parenting

Parents value grades over kindness, kids say in new study

June 25, 2014 at 7:55 AM ET

Are good grades more valued than kindness? A new study finds that's what kids think their parents feel.
DON EMMERT / AFP/Getty Images
Are good grades more valued than kindness? A new study finds that's what kids think their parents feel.

When your kid gets straight As, it’s cause for a celebratory dinner out. When they win a baseball game, there are loud cheers from the bleachers. But when that same kid helps an elderly neighbor with yard work, is there any kind of fanfare?

Probably not. And that may be behind a new survey that finds 80 percent of youth say their parents care more about their achievements and happiness than about whether they are being kind.

“We are hyper-focused on our own kid’s happiness,” says Rick Weissbourd, who conducted the study at the Harvard Graduate School of Education. “I wasn’t surprised that happiness was ranked the highest, but I was surprised that achievement was ranked so high.”

To understand children's perception of what parents value, Weissbourd and his colleagues surveyed 10,000 children from 33 school districts. They asked the students to rank the importance of “caring for others,” “achieving at a high level,” or “being a happy person (feeling good most of the time).” They also rated how they believed their friends and parents perceive these values.

Watch video: Which matters more: Good grades or good kids?

Students said that achievement was the most important value and thought their peers would agree. More importantly, students reported that their parents appreciated achievement much more than happiness or kindness. They were three times as likely to agree with the statement “My parents are prouder if I get good grades in my classes than if I’m a caring community member.”

This means kids think much less about being nice than they do about getting an A on a test, winning a swim meet, or being best camper. Yet, all this focus on accomplishment doesn’t lead to content kids.

“The achievement pressure can have a bunch of negative results,” says Weissbourd, who is co-director of the Making Caring Common project. “I’m concerned that it makes kids less happy.”

Weissbourd says living up to this standard causes stress and depression and can lead to bad behaviors, such as cheating. Studies have found that 50 percent of students admit to cheating and 75 percent say they have copied someone else’s homework, possibly in an attempt to live up to expectations.

But, teaching children about caring can enrich their lives.

“I think that the irony is that when kids are caring and really able to tune in and take responsibility for other people, they are going to have better relationships,” he says. “And those relationships are probably the most important aspect of happiness.

Carter Gaddis, a dad of two boys ages 8 and 6, who lives near Tampa Bay, Florida, says it's all about balancing reactions. He and his wife don't incentivize academic or athletic achievement, but they also don't make too big a deal out of their sons' acts of kindness or compassion.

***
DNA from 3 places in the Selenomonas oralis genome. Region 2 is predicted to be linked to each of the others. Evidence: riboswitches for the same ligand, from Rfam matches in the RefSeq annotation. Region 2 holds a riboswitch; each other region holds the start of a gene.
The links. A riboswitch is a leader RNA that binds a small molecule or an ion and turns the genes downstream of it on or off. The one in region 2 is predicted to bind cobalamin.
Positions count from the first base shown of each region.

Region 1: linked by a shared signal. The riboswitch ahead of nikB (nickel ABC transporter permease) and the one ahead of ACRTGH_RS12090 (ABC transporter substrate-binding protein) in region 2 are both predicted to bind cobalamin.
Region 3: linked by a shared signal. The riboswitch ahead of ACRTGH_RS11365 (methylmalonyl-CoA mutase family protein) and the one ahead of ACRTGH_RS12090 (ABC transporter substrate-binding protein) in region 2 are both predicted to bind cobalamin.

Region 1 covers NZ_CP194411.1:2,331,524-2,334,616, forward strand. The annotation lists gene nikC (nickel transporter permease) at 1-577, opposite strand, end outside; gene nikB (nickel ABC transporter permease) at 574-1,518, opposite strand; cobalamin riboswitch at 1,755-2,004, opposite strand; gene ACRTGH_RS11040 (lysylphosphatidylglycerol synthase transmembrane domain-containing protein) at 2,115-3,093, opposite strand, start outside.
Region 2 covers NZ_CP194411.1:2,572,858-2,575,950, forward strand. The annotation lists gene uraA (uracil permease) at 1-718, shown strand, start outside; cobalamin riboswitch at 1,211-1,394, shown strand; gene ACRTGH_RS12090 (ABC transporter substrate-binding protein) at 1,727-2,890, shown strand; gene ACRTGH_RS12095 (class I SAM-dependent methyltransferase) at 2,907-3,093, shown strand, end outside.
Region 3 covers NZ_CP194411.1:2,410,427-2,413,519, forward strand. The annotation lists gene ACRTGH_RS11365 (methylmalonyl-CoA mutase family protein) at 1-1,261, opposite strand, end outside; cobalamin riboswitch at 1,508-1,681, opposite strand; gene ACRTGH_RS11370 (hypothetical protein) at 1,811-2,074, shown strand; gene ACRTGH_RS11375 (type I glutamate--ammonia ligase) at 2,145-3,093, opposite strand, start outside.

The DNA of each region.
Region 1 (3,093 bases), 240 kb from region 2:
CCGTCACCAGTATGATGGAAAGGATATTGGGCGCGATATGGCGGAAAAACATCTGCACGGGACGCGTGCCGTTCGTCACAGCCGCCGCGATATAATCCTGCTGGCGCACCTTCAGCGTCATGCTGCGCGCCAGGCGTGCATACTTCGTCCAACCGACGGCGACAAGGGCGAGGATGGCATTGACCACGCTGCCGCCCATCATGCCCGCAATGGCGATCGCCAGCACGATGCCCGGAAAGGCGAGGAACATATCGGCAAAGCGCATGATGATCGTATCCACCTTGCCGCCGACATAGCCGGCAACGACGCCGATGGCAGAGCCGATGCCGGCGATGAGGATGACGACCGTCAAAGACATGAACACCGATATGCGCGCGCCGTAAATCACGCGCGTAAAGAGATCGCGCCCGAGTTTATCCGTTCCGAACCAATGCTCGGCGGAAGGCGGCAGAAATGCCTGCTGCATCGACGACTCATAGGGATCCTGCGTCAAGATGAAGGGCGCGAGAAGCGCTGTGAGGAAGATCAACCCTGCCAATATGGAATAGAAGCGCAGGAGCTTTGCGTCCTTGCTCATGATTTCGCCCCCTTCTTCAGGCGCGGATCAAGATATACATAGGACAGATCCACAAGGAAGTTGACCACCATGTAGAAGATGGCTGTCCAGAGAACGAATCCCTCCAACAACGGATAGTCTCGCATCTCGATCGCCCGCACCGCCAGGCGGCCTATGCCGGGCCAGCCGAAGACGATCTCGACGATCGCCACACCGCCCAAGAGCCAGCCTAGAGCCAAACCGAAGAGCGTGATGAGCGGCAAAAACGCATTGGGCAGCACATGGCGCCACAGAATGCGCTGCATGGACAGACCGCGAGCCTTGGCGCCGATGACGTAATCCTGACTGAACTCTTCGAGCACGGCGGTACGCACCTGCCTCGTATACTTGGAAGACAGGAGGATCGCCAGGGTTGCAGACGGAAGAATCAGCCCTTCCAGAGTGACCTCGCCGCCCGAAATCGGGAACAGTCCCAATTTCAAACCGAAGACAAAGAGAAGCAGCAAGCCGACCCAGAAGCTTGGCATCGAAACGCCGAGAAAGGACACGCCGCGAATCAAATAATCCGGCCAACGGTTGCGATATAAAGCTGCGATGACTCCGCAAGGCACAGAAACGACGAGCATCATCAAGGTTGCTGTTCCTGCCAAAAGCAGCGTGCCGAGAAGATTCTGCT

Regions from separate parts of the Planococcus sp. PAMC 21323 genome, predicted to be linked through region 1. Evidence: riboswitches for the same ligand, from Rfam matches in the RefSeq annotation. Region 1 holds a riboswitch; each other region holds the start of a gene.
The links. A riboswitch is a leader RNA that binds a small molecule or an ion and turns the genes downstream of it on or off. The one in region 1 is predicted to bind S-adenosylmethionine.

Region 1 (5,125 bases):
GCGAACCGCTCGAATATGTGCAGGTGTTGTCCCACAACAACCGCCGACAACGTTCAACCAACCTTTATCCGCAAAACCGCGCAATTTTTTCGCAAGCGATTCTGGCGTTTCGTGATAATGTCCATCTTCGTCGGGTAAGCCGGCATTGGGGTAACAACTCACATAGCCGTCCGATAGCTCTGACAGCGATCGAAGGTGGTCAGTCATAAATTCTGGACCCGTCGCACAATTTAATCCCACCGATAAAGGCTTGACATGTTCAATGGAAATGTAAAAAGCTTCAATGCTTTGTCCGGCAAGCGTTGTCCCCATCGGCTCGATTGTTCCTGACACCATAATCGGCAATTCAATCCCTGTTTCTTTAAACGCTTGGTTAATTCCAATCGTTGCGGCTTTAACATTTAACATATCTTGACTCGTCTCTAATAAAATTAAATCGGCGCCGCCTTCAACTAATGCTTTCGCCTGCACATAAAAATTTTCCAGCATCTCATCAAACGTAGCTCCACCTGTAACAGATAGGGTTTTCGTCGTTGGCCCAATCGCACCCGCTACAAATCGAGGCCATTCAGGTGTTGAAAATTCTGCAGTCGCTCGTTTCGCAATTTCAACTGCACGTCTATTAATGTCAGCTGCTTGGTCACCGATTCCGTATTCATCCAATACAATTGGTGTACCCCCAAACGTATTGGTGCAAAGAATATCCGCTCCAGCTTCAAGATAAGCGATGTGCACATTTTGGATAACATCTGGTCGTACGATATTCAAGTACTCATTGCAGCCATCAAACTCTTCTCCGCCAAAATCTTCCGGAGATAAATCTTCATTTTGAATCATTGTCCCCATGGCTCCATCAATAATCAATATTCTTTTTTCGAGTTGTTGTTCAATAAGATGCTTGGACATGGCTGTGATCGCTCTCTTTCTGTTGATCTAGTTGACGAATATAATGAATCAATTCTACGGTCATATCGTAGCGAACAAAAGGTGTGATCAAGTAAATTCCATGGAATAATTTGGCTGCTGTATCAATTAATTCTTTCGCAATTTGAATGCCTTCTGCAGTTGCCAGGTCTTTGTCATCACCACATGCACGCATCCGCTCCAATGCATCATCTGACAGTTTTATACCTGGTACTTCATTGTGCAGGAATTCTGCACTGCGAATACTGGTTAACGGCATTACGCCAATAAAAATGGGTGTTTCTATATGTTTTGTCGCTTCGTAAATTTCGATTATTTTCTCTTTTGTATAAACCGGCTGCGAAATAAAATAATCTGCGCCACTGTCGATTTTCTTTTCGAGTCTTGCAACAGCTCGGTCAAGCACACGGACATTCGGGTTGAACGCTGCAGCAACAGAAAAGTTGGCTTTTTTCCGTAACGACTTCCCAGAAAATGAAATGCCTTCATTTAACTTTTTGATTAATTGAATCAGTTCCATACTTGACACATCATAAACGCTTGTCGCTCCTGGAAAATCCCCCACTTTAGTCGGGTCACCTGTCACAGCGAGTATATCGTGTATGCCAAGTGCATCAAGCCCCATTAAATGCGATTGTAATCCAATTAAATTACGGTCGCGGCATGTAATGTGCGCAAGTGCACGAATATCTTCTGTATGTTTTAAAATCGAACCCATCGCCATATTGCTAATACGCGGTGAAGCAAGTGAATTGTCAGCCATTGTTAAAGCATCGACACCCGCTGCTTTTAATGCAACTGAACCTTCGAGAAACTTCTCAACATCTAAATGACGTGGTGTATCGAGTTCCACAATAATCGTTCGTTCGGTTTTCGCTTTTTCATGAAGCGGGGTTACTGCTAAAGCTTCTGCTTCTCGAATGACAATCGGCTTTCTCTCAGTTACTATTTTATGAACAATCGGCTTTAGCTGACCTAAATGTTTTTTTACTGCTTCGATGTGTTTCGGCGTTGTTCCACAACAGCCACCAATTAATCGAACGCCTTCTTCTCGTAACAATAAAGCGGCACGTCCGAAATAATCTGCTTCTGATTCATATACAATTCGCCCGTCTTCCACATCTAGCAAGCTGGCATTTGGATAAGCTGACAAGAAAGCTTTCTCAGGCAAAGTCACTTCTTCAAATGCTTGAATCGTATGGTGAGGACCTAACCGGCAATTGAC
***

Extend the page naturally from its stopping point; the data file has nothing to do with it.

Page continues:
"We say, 'Good job,' give them a hug or high five and move on. We do make our expectations clear, though. Homework is always the priority, then soccer or baseball practice," says Gaddis, who blogs at DadScribe. "I remind them every morning to 'be good, be nice, be you, be kind and have fun.' We've talked about what those things mean, and we give them quiet reminders if we see them crossing a line."

Video: A study reveals 80 percent of kids said their parents value happiness and personal success more than being caring. They believe their parents want them to prioritize good grades over being a good person.

Katy Pena, a mom of three in Parma, Ohio, says she has already started acknowledging compassionate behavior in her two oldest kids Ella, 3, and Maya, 18 months, and doesn’t want her kids to be fixated on grades as they grow older.

"I'm much more concerned with if they are enjoying an activity or how it is helping them grow," Pena says. "Achievement for me is how my kids treat others and how they feel about themselves." 

Pena thinks a great deal about instilling kindness in her children. Recently, when a boy in Ella’s class was acting out with aggressive behavior toward other kids, Pena encouraged her daughter to be a good friend, thereby modeling kind behavior. The friendship with Ella helped changed the boy’s behavior, says Pena.

Happiness, achievement, and kindness do not have to be mutually exclusive and Weissbourd believes that parents can easily model kindness to their children. Simply having children help clean the house, walk the dogs, and volunteer can encourage kindness.

As a way to foster caring, the Penas recently talked to Ella and Maya about donating their unused toys to children who might need them. They focus a lot on the girls being kind with each other.

“I think it’s so difficult in such a ‘me’ centered world for children to be kind-hearted to everyone regardless of what they feel someone deserves,” Pena says. 

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